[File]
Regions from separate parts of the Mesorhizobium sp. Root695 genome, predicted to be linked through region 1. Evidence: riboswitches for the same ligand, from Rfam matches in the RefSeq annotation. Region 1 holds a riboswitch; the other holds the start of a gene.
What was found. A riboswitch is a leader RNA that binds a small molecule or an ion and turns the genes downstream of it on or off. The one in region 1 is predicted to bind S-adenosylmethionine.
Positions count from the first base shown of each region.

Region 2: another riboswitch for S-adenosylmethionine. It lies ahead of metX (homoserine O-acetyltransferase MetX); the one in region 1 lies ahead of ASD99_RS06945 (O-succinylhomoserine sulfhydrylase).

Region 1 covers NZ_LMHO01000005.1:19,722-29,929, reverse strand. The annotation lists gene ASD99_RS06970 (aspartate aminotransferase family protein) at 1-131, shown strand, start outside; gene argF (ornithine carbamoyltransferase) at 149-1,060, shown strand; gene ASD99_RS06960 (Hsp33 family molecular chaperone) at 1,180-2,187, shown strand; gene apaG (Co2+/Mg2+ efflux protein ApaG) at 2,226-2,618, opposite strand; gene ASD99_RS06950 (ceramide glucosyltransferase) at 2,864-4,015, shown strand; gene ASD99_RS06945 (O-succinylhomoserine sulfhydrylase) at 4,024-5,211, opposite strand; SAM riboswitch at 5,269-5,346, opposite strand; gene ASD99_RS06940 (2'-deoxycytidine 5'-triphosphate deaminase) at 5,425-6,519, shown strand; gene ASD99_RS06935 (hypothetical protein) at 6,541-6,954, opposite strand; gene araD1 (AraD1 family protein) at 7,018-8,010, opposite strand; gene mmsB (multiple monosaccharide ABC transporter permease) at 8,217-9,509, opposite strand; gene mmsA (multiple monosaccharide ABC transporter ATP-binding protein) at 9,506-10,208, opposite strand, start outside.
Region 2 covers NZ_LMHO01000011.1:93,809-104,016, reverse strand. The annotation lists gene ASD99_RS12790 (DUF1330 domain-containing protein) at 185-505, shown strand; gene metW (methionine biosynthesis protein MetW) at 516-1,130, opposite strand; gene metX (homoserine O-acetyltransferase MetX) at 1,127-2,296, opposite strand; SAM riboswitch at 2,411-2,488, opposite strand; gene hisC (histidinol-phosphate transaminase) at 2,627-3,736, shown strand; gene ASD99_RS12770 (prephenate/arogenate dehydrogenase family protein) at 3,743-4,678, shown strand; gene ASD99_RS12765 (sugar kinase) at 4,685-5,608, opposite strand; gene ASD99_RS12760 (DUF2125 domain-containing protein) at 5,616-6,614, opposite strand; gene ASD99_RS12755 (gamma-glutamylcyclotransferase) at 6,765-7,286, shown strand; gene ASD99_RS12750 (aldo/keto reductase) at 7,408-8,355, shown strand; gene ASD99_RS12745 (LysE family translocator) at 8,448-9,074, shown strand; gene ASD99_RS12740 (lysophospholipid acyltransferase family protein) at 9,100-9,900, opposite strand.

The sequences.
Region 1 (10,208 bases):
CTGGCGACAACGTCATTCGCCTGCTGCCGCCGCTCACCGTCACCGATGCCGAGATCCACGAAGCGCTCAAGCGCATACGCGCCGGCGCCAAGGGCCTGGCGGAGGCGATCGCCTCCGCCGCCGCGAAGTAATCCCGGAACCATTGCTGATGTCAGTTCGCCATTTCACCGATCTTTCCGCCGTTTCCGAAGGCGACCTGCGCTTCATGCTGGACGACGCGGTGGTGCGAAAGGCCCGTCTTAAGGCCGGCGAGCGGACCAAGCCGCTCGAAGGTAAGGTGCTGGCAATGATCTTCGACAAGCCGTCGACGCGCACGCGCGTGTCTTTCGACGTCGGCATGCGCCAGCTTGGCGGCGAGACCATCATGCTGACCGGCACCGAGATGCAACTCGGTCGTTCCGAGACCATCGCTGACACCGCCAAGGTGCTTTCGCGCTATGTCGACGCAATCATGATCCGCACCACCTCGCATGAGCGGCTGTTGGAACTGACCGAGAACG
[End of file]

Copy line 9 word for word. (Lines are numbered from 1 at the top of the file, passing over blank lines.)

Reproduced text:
CTGGCGACAACGTCATTCGCCTGCTGCCGCCGCTCACCGTCACCGATGCCGAGATCCACGAAGCGCTCAAGCGCATACGCGCCGGCGCCAAGGGCCTGGCGGAGGCGATCGCCTCCGCCGCCGCGAAGTAATCCCGGAACCATTGCTGATGTCAGTTCGCCATTTCACCGATCTTTCCGCCGTTTCCGAAGGCGACCTGCGCTTCATGCTGGACGACGCGGTGGTGCGAAAGGCCCGTCTTAAGGCCGGCGAGCGGACCAAGCCGCTCGAAGGTAAGGTGCTGGCAATGATCTTCGACAAGCCGTCGACGCGCACGCGCGTGTCTTTCGACGTCGGCATGCGCCAGCTTGGCGGCGAGACCATCATGCTGACCGGCACCGAGATGCAACTCGGTCGTTCCGAGACCATCGCTGACACCGCCAAGGTGCTTTCGCGCTATGTCGACGCAATCATGATCCGCACCACCTCGCATGAGCGGCTGTTGGAACTGACCGAGAACG